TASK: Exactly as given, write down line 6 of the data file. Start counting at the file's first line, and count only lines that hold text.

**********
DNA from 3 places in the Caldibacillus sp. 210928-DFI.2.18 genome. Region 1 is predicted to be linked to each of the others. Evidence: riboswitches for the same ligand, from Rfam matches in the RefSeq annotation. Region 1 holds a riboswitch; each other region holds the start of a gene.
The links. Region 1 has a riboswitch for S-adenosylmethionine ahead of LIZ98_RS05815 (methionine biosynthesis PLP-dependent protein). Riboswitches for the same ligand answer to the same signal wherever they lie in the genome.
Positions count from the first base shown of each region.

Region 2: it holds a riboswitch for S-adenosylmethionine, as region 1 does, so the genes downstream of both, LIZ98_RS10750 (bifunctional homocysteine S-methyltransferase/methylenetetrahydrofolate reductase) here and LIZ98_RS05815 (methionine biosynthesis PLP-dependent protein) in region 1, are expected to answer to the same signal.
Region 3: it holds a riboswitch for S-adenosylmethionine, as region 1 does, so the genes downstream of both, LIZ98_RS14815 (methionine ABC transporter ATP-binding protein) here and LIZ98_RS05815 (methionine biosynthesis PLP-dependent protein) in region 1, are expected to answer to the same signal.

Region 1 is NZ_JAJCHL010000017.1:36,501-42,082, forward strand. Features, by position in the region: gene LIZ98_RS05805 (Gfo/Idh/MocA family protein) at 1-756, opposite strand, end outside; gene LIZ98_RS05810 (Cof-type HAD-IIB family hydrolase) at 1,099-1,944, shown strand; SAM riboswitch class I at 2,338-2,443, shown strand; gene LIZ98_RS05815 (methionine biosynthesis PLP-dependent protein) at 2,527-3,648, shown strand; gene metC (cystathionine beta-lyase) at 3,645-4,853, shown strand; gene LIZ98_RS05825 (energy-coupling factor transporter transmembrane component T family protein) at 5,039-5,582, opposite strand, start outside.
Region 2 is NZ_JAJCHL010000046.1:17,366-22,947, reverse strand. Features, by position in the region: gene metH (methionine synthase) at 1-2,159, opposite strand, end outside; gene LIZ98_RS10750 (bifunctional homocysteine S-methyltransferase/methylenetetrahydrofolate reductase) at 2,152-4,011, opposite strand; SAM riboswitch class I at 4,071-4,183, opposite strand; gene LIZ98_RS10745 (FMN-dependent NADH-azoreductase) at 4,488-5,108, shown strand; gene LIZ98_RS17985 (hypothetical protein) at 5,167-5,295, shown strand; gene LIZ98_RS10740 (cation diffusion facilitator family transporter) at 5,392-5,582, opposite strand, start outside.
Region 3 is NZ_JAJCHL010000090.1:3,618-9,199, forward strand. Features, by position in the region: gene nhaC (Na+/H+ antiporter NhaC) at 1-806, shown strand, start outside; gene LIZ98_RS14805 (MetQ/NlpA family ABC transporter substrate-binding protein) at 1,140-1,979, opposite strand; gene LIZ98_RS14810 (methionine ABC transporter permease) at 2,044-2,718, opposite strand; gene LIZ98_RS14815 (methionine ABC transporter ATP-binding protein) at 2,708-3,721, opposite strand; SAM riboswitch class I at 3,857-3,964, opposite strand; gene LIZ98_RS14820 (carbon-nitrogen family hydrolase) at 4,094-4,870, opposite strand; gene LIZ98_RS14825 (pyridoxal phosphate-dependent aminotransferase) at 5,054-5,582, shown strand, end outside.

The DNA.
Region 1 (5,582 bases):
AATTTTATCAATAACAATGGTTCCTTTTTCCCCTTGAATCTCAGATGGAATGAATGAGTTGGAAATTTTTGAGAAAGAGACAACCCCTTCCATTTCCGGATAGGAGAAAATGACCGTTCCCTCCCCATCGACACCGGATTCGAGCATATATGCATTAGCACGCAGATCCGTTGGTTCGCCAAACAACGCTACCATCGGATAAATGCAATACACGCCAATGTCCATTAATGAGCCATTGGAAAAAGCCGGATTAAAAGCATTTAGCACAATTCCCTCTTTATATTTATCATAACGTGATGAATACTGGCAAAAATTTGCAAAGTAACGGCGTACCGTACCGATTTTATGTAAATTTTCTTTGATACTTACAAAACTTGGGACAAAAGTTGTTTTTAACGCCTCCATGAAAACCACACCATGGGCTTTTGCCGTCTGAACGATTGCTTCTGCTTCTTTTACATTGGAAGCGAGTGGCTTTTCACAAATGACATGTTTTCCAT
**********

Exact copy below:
Region 1 is NZ_JAJCHL010000017.1:36,501-42,082, forward strand. Features, by position in the region: gene LIZ98_RS05805 (Gfo/Idh/MocA family protein) at 1-756, opposite strand, end outside; gene LIZ98_RS05810 (Cof-type HAD-IIB family hydrolase) at 1,099-1,944, shown strand; SAM riboswitch class I at 2,338-2,443, shown strand; gene LIZ98_RS05815 (methionine biosynthesis PLP-dependent protein) at 2,527-3,648, shown strand; gene metC (cystathionine beta-lyase) at 3,645-4,853, shown strand; gene LIZ98_RS05825 (energy-coupling factor transporter transmembrane component T family protein) at 5,039-5,582, opposite strand, start outside.